COMPARISON: This architectonic slab table is a rare and important example of high style, late 18th-century cabinetwork probably produced in northeastern North Carolina, based on the slightly provincial carving when compared to Williamsburg examples illustrated in Ronald Hurst and Jonathan Prown, “Southern Furniture 1680-1830: The ColonialWilliamsburg Collection,”1997, cat. no. 97.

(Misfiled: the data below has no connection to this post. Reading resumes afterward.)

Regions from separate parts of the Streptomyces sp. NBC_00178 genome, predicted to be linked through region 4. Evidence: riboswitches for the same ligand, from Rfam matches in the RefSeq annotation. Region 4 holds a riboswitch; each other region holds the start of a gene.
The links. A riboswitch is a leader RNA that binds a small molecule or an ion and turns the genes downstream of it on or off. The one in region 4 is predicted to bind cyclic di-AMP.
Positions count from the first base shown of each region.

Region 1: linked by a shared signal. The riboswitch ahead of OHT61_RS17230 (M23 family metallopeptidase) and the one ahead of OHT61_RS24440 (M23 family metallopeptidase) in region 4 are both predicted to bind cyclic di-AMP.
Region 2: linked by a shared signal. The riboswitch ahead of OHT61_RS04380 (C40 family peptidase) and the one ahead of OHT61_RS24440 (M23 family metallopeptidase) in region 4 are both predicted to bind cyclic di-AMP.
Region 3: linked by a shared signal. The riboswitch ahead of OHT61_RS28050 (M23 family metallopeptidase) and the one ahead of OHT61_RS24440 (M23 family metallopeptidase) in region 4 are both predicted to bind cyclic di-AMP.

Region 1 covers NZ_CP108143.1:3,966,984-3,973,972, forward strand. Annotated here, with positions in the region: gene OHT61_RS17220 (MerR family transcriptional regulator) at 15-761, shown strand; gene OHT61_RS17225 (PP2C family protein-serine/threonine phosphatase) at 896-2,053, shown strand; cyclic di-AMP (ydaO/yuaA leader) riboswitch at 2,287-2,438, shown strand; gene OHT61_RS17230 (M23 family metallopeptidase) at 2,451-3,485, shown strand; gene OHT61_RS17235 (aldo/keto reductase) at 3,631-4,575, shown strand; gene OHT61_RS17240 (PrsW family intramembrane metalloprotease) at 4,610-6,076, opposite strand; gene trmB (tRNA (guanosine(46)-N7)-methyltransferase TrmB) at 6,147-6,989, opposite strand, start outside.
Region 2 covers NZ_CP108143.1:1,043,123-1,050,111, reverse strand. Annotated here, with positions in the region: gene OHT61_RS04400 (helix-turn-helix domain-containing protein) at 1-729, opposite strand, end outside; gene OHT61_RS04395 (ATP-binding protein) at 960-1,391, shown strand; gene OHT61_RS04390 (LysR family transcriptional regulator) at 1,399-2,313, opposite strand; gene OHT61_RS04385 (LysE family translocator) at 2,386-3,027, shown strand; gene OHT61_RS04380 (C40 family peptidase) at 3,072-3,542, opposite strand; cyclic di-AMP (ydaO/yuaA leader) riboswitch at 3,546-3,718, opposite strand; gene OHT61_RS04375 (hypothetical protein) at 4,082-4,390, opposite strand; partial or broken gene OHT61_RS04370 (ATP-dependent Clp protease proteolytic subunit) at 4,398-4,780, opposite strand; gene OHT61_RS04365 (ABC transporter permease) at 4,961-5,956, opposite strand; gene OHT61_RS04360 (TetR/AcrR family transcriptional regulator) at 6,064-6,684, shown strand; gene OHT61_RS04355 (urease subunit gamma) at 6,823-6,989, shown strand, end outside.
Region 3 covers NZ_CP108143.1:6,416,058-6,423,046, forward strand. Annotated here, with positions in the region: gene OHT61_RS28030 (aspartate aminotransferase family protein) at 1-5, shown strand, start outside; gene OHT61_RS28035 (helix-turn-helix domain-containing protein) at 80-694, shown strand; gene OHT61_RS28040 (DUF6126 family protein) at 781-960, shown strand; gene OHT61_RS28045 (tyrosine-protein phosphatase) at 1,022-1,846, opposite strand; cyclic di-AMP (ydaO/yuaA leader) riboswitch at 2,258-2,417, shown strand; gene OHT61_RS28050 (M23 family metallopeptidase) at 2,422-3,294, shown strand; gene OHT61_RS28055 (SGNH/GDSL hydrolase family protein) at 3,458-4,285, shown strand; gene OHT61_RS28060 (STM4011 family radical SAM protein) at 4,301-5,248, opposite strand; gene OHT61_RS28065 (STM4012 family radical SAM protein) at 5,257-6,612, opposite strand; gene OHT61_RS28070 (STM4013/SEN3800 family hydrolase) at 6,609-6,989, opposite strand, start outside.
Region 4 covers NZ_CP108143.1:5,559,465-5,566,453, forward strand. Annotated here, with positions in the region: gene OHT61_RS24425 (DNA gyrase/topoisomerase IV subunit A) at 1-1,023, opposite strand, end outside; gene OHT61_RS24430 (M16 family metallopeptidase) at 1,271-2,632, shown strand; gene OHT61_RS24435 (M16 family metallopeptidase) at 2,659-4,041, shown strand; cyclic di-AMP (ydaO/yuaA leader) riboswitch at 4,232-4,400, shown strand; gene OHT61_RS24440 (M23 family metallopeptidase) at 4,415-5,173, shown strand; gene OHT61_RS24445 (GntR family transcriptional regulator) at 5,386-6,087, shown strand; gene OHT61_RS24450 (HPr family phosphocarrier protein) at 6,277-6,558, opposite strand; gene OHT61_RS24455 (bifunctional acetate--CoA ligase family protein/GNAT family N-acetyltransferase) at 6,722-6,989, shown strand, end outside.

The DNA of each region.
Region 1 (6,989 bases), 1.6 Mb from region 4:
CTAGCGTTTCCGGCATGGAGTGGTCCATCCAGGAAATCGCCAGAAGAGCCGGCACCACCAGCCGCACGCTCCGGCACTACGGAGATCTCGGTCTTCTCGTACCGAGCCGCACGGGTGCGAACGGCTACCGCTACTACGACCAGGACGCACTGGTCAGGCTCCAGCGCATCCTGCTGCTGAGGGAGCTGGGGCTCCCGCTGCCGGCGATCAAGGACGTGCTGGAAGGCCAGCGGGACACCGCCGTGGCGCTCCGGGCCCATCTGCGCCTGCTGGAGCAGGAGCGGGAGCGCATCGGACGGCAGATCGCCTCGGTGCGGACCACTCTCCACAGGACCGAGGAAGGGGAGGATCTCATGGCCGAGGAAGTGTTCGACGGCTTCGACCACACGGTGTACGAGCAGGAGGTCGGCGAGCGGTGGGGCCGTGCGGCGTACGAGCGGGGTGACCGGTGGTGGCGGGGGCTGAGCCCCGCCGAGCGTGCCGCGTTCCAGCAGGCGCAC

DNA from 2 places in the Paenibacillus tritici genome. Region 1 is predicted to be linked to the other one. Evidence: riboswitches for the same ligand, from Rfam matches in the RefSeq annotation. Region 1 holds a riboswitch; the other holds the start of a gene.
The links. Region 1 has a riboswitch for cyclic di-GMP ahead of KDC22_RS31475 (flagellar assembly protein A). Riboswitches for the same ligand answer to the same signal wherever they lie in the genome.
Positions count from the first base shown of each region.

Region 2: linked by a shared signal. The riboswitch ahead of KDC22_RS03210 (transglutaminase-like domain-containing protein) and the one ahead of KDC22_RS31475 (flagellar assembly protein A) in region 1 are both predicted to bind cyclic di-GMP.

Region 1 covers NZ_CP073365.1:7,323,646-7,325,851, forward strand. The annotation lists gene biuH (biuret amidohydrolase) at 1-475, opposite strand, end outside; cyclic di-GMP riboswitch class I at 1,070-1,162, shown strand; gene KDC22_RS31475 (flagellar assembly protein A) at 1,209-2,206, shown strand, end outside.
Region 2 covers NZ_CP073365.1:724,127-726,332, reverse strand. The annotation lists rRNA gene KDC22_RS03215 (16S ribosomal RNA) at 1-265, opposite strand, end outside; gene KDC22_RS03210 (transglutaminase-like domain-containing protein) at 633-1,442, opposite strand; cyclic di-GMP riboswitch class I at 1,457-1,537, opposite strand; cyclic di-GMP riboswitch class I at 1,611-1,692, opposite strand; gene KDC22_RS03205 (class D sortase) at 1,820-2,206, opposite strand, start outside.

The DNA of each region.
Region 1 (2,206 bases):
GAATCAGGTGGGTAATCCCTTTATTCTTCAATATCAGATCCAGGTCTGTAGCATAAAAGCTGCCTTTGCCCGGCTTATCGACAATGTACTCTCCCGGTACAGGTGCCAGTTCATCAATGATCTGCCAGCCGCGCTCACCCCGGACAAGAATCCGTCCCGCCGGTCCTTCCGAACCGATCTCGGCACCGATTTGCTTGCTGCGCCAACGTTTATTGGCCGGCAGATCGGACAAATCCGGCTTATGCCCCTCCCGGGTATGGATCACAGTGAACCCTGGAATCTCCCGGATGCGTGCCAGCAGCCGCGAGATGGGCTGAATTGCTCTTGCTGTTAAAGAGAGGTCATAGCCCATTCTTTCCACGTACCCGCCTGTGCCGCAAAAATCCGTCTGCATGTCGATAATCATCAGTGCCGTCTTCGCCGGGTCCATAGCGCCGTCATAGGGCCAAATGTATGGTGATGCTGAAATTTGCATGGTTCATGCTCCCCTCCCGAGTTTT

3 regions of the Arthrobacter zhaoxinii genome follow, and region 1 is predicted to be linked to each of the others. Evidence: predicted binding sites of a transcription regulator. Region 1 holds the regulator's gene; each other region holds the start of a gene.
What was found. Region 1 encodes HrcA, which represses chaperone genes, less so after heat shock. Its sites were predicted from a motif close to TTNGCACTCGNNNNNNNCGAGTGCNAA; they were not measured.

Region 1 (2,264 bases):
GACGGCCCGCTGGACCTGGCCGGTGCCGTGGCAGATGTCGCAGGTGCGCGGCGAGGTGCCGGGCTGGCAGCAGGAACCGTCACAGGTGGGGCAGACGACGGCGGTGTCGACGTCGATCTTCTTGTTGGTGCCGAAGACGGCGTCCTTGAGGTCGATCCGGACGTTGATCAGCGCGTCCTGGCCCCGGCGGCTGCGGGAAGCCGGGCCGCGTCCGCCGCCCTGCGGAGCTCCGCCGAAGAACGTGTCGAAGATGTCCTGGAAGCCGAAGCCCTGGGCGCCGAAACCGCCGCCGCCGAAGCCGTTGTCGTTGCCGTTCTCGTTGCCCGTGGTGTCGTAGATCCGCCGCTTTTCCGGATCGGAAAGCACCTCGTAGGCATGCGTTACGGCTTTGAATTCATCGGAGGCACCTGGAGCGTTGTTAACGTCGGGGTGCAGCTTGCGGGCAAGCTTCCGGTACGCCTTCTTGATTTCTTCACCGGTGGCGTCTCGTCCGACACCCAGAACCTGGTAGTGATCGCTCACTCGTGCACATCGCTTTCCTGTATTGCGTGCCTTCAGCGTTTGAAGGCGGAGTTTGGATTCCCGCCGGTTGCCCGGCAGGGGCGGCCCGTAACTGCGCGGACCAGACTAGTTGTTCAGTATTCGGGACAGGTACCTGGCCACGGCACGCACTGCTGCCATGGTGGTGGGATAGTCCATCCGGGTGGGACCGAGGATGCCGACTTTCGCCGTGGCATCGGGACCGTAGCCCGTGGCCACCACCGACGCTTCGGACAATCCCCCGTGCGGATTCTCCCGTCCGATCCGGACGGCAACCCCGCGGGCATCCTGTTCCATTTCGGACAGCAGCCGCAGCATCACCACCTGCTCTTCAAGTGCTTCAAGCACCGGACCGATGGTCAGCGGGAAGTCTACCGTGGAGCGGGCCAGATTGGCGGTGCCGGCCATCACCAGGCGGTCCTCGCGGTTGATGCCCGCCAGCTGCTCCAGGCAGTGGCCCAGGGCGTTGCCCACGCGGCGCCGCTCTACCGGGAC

STYLE AND CONSTRUCTION: In THE FURNITURE OF COASTAL NORTH CAROLINA, author John Bivins, Jr., has the following comments about this table and other related pieces,: “Also closely allied with Virginia work is a group of mahogany tables, the products of at least two shops, that all have Pamlico provenances and probably are the work of New Bern cabinetmakers. Foremost among these is a sideboard table [Acc. 4697.2] with a slab top which was purchased near New Bern in the 1930’s. The tapering legs with a canted section were a popular late Rococo form in Britain, especially Ireland; the tasley-like feet of this table appear to be a derivation of guttae, the small drop-like projections suspended under the triglyphs of a classical Doric entablature. Chippendale illustrated the use of such a foot on one of the “Gothick” chairs in plate 21 of the first and second editions of the DIRECTOR. The canted leg plan is not illustrated by Chippendale, but its tapering form is a derivation of the familiar ‘term’ leg shown in numerous DIRECTOR plates. The ‘term’ was a classical architectural device originally used as a pedestal for sculpture. Both canted legs and carved guttae-like feet were produced in Williamsburg, suggesting that [this table] and work related to it, like other New Bern attributed work, were made by Virginia trained artisans who moved south. [This table] however, does not possess the degree of refinement expected of urban Virginia work, even though it has a good measure of sophistication. The marble slab is exceptionally thick and heavy, and the cabinetmaker offset the visual weight of the slab with a very broad molding below it which has both the profile and the size of a crown molding used on large case furniture. Even the strapwork comprising the applied fret seems unusually heavy; the massive frieze and top overwhelm the delicacy of the legs. It seems a miracle that the legs survived the enormous weight of the slab; the rigidity of the thin frame was assisted somewhat by a pair of braces dovetailed into the front and rear rails. The top molding is face-nailed to the frame, unlike most Williamsburg work. The spandrels are replaced and there is no evidence of any having been used at the back of the table except on the side; the astragal below the fret is also a restoration.” (pp. 400-402)